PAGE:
My “brand” is definitely anime-centered. Funnily enough, I didn’t grow up watching anime or paying any mind to “anime culture.” Anime has just always done exponentially better than the other characters I’ve done, sales- and demand-wise. But I’ve recently started to watch Naruto after being pestered by a friend and I have to say it’s pretty damn good. [Laughs]
This might come as a bit of a shock to people, but if I were to be real with you, my art on Instagram is strictly a money-making mechanism for me. I didn’t intend for it to turn out this way, but this “business” that I run single-handedly supported me throughout college and allowed me to live in one of the most expensive cities in the world. I’m also saving up for grad school — that would have never been possible without Instagram.
The art I make that truly fulfills me, I don’t post on the internet. I don’t seek gratification for that.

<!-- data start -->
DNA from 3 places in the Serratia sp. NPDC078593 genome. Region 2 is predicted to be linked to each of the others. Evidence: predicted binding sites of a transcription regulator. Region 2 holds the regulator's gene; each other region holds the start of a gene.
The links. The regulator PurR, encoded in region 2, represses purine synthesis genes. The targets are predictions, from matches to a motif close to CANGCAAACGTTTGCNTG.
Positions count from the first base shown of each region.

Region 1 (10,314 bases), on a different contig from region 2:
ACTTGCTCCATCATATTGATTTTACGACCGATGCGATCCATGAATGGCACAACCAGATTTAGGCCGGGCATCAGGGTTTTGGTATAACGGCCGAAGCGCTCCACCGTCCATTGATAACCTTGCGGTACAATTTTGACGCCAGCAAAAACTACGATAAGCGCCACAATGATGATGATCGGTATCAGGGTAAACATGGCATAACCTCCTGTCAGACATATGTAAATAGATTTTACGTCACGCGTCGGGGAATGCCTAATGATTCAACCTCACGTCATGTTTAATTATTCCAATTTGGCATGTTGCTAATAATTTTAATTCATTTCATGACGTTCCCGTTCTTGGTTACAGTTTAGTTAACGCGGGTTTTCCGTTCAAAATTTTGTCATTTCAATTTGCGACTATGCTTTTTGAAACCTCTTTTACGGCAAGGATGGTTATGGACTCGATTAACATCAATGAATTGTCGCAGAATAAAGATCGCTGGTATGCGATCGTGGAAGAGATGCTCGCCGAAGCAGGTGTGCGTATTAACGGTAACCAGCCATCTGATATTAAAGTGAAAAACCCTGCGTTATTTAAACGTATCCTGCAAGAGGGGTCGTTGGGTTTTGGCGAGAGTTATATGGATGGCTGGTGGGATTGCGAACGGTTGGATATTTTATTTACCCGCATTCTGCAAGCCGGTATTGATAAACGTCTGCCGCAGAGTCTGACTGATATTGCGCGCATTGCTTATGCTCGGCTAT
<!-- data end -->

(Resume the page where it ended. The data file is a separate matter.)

I read that you dropped out of art school. What happened?
I wouldn’t say I “dropped out” because I never started to begin with. I enrolled in an art institute, went to one class, and quit right after. I got overwhelmed once the instructor started explaining the syllabus. It was assignment after assignment. When would I have time to do the art I like? That was the excuse I gave myself at least. [Laughs]
I was also passionate about the environment and decided environmental science was a better fit for the type of student I was. I was definitely more of a test taker than a diligent student who would complete all their art projects.
Your account went viral after you started painting Nike Air Force 1s. Why that model? Were they the first thing you started customizing?
A friend of mine got an extra pair of Air Force 1s that weren’t in our size, so we decided I’d paint on them. I was customizing things like guitars and skateboards prior to Air Force 1s, none of which got as much attention.
Why did you expand into different products? Would you paint sneakers again?